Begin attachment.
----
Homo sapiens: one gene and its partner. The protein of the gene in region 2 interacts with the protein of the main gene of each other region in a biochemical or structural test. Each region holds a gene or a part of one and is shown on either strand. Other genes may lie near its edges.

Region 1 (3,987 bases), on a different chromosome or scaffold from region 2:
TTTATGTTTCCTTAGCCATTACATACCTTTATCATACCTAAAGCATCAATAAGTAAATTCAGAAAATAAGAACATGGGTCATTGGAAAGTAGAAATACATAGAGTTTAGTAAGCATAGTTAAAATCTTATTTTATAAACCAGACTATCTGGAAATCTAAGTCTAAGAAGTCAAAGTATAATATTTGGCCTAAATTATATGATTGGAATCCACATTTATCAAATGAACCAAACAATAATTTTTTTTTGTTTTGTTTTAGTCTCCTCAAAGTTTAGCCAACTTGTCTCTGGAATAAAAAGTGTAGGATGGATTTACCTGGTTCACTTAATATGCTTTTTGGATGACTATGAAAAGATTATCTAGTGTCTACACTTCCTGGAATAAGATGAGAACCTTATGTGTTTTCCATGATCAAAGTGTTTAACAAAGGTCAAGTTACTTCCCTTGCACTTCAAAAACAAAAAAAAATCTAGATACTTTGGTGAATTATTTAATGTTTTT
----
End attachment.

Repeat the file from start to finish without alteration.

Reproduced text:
Homo sapiens: one gene and its partner. The protein of the gene in region 2 interacts with the protein of the main gene of each other region in a biochemical or structural test. Each region holds a gene or a part of one and is shown on either strand. Other genes may lie near its edges.

Region 1 (3,987 bases), on a different chromosome or scaffold from region 2:
TTTATGTTTCCTTAGCCATTACATACCTTTATCATACCTAAAGCATCAATAAGTAAATTCAGAAAATAAGAACATGGGTCATTGGAAAGTAGAAATACATAGAGTTTAGTAAGCATAGTTAAAATCTTATTTTATAAACCAGACTATCTGGAAATCTAAGTCTAAGAAGTCAAAGTATAATATTTGGCCTAAATTATATGATTGGAATCCACATTTATCAAATGAACCAAACAATAATTTTTTTTTGTTTTGTTTTAGTCTCCTCAAAGTTTAGCCAACTTGTCTCTGGAATAAAAAGTGTAGGATGGATTTACCTGGTTCACTTAATATGCTTTTTGGATGACTATGAAAAGATTATCTAGTGTCTACACTTCCTGGAATAAGATGAGAACCTTATGTGTTTTCCATGATCAAAGTGTTTAACAAAGGTCAAGTTACTTCCCTTGCACTTCAAAAACAAAAAAAAATCTAGATACTTTGGTGAATTATTTAATGTTTTT